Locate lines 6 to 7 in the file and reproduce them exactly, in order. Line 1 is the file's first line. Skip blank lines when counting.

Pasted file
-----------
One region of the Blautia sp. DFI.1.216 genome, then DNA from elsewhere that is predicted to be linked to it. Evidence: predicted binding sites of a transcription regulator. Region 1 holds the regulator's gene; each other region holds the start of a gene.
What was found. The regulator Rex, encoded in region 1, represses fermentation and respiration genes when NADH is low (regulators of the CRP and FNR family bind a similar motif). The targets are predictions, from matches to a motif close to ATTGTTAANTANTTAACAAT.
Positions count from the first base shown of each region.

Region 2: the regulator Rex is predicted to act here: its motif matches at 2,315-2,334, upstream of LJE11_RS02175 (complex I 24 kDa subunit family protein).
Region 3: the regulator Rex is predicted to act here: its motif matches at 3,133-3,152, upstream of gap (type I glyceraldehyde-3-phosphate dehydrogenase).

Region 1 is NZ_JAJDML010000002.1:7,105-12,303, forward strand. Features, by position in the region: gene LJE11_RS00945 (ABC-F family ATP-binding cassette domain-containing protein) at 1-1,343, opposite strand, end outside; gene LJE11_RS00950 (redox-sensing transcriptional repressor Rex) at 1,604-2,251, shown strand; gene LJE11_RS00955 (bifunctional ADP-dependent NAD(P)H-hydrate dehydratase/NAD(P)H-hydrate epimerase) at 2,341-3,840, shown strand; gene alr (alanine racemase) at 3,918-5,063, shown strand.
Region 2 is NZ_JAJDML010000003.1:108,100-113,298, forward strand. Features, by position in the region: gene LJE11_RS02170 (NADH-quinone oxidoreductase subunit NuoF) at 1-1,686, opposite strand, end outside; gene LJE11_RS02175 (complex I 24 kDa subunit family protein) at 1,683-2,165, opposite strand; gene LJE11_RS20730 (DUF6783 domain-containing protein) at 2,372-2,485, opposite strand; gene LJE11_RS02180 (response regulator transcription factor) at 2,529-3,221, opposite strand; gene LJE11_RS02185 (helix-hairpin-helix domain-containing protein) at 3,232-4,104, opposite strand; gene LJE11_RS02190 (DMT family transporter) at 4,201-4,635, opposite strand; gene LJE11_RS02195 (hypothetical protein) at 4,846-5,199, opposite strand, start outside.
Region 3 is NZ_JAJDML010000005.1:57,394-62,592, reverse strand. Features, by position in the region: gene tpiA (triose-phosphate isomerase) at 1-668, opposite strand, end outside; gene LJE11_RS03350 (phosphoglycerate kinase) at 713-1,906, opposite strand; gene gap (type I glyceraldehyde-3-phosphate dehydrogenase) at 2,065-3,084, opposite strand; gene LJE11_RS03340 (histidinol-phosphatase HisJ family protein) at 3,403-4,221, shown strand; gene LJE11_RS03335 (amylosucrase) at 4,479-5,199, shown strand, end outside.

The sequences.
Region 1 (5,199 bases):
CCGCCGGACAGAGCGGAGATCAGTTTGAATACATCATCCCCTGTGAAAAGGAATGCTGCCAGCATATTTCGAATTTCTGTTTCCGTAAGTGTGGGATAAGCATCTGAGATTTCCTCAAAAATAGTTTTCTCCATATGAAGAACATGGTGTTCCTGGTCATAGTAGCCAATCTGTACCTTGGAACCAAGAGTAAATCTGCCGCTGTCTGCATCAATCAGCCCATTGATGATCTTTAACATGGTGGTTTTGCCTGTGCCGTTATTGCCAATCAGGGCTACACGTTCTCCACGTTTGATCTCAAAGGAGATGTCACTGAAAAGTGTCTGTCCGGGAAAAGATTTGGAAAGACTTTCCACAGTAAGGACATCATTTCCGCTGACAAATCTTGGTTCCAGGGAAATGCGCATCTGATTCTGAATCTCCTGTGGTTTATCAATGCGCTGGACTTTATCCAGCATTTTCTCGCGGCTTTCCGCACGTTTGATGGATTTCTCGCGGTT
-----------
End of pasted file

Region 1 is NZ_JAJDML010000002.1:7,105-12,303, forward strand. Features, by position in the region: gene LJE11_RS00945 (ABC-F family ATP-binding cassette domain-containing protein) at 1-1,343, opposite strand, end outside; gene LJE11_RS00950 (redox-sensing transcriptional repressor Rex) at 1,604-2,251, shown strand; gene LJE11_RS00955 (bifunctional ADP-dependent NAD(P)H-hydrate dehydratase/NAD(P)H-hydrate epimerase) at 2,341-3,840, shown strand; gene alr (alanine racemase) at 3,918-5,063, shown strand.
Region 2 is NZ_JAJDML010000003.1:108,100-113,298, forward strand. Features, by position in the region: gene LJE11_RS02170 (NADH-quinone oxidoreductase subunit NuoF) at 1-1,686, opposite strand, end outside; gene LJE11_RS02175 (complex I 24 kDa subunit family protein) at 1,683-2,165, opposite strand; gene LJE11_RS20730 (DUF6783 domain-containing protein) at 2,372-2,485, opposite strand; gene LJE11_RS02180 (response regulator transcription factor) at 2,529-3,221, opposite strand; gene LJE11_RS02185 (helix-hairpin-helix domain-containing protein) at 3,232-4,104, opposite strand; gene LJE11_RS02190 (DMT family transporter) at 4,201-4,635, opposite strand; gene LJE11_RS02195 (hypothetical protein) at 4,846-5,199, opposite strand, start outside.